Here are a few simple tips to remember when crafting social media messages.
Always keep your audience in mind. Don’t get so tied up in what you want to tell them that you forget to talk about what they really want to know. People aren’t waiting to be told what to do, they’re looking for shortcuts—the tips and tricks to make their lives and businesses run easier. The end goal can’t always be to sell something, but rather to focus on providing worthwhile content and developing a brand and reputation for sharing valuable information. Doing this tastefully will enhance awareness of your offerings and your reputation as an expert so when the need arises for your product, they’ll know who to turn to.
Don’t forget to incorporate some fun! Your message doesn’t always have to be serious. Social media is still about relationship development so having a little personality and showing your human side can be a very good thing.
Post often enough to show up in your audience’s feed daily. Tweeting twice a month will only ensure your message gets lost in the shuffle.
Be aware of timing. If you don’t know when people are looking for what you’re sharing, you’re missing a golden opportunity. Experiment with your social media endeavors. Post at different times of day and monitor engagement to figure out what day and/or time of day works best for your audience.
Manage your mission. Who manages the social media content (and how) will be dependent upon the organization. Usually, most of this activity falls on one person’s shoulders. In a small company that can make good sense, but in a larger company it’s often more effective to engage many staff and management personnel in contributing. The risk here is someone not representing your company the right way. You can combat that through the development of a plan (who can speak on the company’s behalf), policy (what are they allowed to say) and procedure (how should they go about saying it?). Train and educate all staff on the goals of your social media outreach. Don’t forget to marry your offline marketing efforts and big picture business strategies to your online efforts. It can (and should) have its own flavor, but still be consistent with your goals—don’t just start posting cat pictures, even if they’re cute and funny.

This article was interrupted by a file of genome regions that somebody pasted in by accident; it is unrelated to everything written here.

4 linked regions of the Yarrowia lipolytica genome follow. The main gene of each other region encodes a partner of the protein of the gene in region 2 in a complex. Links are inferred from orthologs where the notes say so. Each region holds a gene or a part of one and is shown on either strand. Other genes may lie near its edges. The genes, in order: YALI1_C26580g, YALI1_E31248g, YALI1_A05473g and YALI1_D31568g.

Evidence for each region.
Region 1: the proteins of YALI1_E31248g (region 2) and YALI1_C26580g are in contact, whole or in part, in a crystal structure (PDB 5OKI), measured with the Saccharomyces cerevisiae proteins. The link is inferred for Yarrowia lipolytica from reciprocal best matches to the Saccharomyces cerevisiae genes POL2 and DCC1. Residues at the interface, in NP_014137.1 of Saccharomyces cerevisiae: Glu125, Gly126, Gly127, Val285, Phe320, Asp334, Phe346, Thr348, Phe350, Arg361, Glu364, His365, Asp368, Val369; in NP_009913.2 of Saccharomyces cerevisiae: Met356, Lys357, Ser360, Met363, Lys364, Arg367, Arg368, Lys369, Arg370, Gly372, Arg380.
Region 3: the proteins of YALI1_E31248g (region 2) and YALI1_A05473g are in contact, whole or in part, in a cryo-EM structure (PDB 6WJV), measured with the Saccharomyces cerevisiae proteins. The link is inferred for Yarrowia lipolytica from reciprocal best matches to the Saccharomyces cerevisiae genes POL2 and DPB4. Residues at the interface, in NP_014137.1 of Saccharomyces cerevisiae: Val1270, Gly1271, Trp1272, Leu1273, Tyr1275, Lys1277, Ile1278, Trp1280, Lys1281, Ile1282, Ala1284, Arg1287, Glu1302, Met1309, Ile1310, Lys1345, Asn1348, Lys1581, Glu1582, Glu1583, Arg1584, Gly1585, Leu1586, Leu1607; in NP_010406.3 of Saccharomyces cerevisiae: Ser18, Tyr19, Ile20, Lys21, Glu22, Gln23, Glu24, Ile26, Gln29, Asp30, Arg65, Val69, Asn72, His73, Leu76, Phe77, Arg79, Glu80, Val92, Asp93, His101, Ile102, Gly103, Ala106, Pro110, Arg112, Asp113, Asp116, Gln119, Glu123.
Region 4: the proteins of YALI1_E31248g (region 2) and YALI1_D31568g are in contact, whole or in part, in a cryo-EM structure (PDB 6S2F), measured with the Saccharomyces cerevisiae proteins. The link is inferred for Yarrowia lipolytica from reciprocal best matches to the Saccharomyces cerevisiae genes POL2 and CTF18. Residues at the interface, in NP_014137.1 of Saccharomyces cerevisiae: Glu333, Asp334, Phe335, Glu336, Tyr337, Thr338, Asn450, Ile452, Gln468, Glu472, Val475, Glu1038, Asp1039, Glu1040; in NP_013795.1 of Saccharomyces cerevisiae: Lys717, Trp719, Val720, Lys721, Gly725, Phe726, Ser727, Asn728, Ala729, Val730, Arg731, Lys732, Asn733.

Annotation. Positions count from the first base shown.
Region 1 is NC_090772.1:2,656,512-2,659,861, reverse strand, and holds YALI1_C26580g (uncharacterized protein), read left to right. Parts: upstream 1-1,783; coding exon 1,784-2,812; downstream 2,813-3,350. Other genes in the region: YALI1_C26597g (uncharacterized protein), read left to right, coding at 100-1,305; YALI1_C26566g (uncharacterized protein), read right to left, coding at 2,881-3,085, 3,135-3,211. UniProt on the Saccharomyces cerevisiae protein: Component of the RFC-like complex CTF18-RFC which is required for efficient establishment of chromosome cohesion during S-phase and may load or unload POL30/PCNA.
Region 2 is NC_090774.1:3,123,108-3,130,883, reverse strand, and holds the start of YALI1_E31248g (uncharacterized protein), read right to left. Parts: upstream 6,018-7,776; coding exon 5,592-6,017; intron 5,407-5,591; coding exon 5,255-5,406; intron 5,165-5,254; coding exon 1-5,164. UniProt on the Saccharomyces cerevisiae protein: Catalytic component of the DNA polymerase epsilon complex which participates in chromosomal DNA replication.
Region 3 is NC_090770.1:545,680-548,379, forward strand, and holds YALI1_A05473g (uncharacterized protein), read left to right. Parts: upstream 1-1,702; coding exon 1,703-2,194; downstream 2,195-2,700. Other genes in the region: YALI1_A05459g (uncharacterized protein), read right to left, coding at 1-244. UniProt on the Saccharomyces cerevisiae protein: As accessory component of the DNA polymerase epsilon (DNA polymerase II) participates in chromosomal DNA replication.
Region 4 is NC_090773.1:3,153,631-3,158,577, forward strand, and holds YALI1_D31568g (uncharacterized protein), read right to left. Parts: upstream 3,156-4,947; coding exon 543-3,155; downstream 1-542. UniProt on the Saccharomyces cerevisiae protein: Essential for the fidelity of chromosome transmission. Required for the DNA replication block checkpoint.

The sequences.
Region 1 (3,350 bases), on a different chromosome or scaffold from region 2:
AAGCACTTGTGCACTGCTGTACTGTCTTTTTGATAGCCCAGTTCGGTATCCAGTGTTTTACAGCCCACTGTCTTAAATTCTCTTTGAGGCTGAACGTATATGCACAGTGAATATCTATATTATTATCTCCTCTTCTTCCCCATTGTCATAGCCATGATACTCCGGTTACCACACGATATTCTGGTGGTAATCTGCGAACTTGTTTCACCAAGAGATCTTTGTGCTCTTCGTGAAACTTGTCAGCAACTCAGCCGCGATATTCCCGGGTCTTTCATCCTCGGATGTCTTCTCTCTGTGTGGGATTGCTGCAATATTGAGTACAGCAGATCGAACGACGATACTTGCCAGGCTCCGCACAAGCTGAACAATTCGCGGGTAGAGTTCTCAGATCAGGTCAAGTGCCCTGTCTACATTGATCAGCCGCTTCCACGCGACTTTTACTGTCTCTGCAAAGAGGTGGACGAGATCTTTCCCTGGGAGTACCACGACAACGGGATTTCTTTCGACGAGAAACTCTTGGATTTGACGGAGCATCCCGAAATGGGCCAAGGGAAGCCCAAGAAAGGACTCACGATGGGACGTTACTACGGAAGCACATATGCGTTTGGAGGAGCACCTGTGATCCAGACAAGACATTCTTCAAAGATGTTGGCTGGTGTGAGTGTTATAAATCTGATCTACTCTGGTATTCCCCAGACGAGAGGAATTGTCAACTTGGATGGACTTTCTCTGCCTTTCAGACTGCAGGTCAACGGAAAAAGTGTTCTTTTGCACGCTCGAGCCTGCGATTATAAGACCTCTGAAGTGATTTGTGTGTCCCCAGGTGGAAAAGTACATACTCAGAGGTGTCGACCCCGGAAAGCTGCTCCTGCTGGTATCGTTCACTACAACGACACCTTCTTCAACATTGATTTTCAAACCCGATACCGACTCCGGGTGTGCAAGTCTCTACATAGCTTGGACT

If it feels too big to manage this effort, there are a few options:
- Start small. Begin with one social site, consistently posting and monitoring until you’re comfortable enough to broaden your efforts to another tool without dropping the progress you’ve made or decreasing frequency on the initial site.
- Implement a tool that will work for your company depending on your price point and need for scalability (such as HootSuite, Sprout Social, TweetDeck, or HubSpot).